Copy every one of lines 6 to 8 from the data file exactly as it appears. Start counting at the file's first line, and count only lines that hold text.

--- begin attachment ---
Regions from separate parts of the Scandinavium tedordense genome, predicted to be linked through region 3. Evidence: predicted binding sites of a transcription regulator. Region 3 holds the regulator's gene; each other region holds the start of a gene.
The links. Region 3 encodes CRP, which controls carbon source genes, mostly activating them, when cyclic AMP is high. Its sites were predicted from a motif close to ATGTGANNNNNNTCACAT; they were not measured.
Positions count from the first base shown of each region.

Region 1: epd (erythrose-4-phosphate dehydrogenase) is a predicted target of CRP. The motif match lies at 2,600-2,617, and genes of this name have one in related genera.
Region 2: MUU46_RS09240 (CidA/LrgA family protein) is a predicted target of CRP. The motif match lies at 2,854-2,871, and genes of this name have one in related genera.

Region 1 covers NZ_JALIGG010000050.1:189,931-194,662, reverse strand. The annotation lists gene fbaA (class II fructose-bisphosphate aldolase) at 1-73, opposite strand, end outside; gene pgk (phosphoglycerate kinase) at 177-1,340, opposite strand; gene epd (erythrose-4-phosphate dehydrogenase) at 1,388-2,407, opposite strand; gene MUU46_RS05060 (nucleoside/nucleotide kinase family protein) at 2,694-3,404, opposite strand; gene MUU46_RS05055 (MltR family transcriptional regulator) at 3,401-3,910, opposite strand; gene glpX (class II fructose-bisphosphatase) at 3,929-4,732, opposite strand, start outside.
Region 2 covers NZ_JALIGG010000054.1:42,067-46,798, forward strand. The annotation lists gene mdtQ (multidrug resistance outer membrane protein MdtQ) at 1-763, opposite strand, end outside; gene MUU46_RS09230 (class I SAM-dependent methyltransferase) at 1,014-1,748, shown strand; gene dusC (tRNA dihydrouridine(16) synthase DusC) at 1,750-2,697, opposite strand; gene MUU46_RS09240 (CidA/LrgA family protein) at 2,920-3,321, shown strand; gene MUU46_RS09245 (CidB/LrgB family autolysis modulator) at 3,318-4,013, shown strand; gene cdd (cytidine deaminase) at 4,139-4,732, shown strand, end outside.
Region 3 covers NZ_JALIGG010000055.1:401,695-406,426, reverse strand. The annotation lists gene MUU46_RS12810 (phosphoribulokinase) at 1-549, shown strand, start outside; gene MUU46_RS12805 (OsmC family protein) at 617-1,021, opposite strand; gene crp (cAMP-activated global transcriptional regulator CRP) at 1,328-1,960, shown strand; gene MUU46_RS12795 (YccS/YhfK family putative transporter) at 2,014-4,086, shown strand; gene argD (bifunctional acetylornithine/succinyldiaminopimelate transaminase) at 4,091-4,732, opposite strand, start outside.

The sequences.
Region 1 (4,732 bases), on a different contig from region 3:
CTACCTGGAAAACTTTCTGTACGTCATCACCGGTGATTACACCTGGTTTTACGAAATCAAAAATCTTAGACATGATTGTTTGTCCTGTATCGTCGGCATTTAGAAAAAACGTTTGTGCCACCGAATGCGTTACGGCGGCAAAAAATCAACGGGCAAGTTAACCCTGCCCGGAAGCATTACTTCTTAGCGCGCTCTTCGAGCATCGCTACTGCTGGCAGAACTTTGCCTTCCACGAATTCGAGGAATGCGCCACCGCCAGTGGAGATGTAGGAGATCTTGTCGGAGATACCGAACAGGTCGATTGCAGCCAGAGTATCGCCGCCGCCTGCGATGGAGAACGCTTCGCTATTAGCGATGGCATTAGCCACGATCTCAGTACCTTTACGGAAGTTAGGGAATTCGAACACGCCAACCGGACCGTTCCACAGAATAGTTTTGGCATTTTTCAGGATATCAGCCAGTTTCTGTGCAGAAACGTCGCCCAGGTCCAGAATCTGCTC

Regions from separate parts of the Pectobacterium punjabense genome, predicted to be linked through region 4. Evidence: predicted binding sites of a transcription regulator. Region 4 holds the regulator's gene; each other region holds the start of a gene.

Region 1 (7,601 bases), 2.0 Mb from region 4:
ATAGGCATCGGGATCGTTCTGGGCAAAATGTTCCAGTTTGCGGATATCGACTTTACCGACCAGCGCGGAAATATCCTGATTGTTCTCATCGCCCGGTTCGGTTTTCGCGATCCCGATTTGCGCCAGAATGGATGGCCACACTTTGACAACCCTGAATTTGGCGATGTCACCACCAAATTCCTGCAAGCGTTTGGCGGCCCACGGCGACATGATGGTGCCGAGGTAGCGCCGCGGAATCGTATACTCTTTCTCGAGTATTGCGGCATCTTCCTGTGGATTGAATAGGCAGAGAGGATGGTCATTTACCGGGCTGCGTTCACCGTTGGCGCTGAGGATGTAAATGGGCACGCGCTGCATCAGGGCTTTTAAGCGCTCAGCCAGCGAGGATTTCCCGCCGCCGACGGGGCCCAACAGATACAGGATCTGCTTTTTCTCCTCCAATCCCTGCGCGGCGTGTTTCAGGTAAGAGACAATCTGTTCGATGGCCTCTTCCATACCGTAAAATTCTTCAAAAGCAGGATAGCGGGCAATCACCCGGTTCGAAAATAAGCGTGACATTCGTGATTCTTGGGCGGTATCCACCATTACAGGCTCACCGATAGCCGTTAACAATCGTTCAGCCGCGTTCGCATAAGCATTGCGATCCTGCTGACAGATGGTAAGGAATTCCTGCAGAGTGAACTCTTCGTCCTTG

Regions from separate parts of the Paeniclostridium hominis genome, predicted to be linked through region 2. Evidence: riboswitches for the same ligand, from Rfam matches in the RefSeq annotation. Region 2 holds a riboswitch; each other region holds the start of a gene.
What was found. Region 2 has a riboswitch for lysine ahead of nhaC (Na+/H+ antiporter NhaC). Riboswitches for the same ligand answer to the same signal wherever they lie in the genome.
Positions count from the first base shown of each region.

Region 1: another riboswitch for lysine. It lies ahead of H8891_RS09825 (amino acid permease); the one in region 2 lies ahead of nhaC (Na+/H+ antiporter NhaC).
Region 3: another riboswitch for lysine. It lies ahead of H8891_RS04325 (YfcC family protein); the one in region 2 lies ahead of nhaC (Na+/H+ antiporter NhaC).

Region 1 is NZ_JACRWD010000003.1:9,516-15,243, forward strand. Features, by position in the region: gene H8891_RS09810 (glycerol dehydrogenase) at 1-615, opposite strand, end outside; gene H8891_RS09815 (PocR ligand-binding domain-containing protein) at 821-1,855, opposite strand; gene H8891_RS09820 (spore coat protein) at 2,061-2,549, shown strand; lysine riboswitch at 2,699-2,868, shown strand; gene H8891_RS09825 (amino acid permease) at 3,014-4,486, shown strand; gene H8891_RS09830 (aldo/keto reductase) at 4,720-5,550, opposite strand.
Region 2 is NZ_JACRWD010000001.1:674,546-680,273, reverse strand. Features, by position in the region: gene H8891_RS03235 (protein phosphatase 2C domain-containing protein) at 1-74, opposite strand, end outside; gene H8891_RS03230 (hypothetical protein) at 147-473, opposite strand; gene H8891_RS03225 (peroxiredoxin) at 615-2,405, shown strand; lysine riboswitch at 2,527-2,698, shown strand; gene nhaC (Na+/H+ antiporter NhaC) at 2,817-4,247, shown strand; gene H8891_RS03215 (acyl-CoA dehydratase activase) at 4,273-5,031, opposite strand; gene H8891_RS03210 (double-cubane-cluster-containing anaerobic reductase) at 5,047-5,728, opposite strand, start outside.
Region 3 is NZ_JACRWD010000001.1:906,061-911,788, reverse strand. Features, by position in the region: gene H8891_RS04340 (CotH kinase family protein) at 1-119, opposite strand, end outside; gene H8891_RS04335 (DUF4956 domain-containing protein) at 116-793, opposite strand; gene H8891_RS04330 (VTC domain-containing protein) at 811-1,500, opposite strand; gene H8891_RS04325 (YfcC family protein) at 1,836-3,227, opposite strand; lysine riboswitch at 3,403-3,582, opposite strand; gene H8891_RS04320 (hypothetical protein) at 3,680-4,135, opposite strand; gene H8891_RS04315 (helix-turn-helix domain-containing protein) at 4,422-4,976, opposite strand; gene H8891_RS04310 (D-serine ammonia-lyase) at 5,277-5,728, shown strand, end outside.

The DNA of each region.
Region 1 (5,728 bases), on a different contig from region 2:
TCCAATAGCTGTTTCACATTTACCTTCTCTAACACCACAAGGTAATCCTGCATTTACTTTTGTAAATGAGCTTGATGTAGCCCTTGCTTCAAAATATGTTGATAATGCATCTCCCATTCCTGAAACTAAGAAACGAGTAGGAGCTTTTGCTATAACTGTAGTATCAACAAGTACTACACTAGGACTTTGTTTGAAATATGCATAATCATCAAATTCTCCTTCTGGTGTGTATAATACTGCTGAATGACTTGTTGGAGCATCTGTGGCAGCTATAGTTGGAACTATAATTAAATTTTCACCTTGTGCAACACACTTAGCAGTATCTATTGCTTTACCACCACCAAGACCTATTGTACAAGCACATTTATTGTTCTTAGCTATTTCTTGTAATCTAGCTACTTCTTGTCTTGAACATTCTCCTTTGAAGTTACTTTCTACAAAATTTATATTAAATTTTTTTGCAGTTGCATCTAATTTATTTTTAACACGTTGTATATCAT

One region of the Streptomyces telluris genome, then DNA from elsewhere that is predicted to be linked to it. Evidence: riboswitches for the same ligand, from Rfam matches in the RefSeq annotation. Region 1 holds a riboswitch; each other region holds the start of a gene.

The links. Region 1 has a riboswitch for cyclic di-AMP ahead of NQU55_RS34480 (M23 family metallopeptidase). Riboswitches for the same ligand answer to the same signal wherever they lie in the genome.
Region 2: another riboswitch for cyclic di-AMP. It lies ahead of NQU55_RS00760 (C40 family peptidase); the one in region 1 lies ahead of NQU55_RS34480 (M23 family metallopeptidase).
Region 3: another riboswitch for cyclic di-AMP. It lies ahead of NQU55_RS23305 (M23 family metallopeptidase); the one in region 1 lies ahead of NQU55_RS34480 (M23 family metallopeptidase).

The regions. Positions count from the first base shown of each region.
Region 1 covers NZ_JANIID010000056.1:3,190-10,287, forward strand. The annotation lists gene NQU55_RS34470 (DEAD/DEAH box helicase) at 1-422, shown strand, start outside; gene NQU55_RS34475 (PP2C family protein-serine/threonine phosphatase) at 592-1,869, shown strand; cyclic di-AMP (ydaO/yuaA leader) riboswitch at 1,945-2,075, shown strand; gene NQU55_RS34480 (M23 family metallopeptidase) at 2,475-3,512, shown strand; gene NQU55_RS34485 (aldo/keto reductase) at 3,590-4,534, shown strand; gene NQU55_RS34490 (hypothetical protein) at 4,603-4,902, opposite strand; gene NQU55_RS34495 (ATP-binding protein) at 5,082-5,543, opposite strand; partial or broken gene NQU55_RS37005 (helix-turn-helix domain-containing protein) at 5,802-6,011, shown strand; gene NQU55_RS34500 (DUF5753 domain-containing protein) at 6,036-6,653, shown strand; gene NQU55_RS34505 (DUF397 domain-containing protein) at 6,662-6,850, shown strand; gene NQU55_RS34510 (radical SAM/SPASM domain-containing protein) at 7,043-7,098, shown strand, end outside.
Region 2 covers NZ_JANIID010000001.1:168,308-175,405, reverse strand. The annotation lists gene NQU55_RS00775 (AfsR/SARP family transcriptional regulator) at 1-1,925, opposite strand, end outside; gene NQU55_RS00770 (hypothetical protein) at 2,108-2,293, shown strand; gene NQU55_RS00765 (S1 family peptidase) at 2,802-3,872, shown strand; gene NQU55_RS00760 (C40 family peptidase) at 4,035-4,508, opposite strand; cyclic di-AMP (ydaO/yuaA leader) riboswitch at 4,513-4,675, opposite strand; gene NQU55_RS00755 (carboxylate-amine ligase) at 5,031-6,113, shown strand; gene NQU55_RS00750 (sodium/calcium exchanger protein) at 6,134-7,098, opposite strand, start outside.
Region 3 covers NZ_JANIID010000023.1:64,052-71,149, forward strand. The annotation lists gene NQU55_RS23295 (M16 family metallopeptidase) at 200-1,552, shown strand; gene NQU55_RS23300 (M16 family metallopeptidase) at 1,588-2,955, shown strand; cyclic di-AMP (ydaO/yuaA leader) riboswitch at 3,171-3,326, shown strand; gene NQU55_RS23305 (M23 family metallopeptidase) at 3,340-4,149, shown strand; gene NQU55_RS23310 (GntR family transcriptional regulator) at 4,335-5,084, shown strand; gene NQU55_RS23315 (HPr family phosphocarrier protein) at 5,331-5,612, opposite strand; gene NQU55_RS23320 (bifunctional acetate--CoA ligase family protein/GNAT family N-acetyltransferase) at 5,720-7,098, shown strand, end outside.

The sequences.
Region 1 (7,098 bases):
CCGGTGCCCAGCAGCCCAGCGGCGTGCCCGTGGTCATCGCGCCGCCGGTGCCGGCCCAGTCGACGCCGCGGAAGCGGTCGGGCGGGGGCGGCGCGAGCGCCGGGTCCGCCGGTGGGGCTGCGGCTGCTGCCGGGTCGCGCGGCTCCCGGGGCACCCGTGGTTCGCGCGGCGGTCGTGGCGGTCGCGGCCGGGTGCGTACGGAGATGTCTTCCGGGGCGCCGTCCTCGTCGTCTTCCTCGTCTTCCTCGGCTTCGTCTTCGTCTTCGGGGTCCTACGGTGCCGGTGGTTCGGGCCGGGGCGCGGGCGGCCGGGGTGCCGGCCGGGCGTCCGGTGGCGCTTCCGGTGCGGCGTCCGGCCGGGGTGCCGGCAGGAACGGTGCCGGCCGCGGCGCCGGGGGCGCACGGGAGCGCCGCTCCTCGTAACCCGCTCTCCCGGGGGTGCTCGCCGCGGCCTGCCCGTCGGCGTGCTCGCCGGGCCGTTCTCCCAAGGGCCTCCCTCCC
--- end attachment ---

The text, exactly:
Region 1 covers NZ_JALIGG010000050.1:189,931-194,662, reverse strand. The annotation lists gene fbaA (class II fructose-bisphosphate aldolase) at 1-73, opposite strand, end outside; gene pgk (phosphoglycerate kinase) at 177-1,340, opposite strand; gene epd (erythrose-4-phosphate dehydrogenase) at 1,388-2,407, opposite strand; gene MUU46_RS05060 (nucleoside/nucleotide kinase family protein) at 2,694-3,404, opposite strand; gene MUU46_RS05055 (MltR family transcriptional regulator) at 3,401-3,910, opposite strand; gene glpX (class II fructose-bisphosphatase) at 3,929-4,732, opposite strand, start outside.
Region 2 covers NZ_JALIGG010000054.1:42,067-46,798, forward strand. The annotation lists gene mdtQ (multidrug resistance outer membrane protein MdtQ) at 1-763, opposite strand, end outside; gene MUU46_RS09230 (class I SAM-dependent methyltransferase) at 1,014-1,748, shown strand; gene dusC (tRNA dihydrouridine(16) synthase DusC) at 1,750-2,697, opposite strand; gene MUU46_RS09240 (CidA/LrgA family protein) at 2,920-3,321, shown strand; gene MUU46_RS09245 (CidB/LrgB family autolysis modulator) at 3,318-4,013, shown strand; gene cdd (cytidine deaminase) at 4,139-4,732, shown strand, end outside.
Region 3 covers NZ_JALIGG010000055.1:401,695-406,426, reverse strand. The annotation lists gene MUU46_RS12810 (phosphoribulokinase) at 1-549, shown strand, start outside; gene MUU46_RS12805 (OsmC family protein) at 617-1,021, opposite strand; gene crp (cAMP-activated global transcriptional regulator CRP) at 1,328-1,960, shown strand; gene MUU46_RS12795 (YccS/YhfK family putative transporter) at 2,014-4,086, shown strand; gene argD (bifunctional acetylornithine/succinyldiaminopimelate transaminase) at 4,091-4,732, opposite strand, start outside.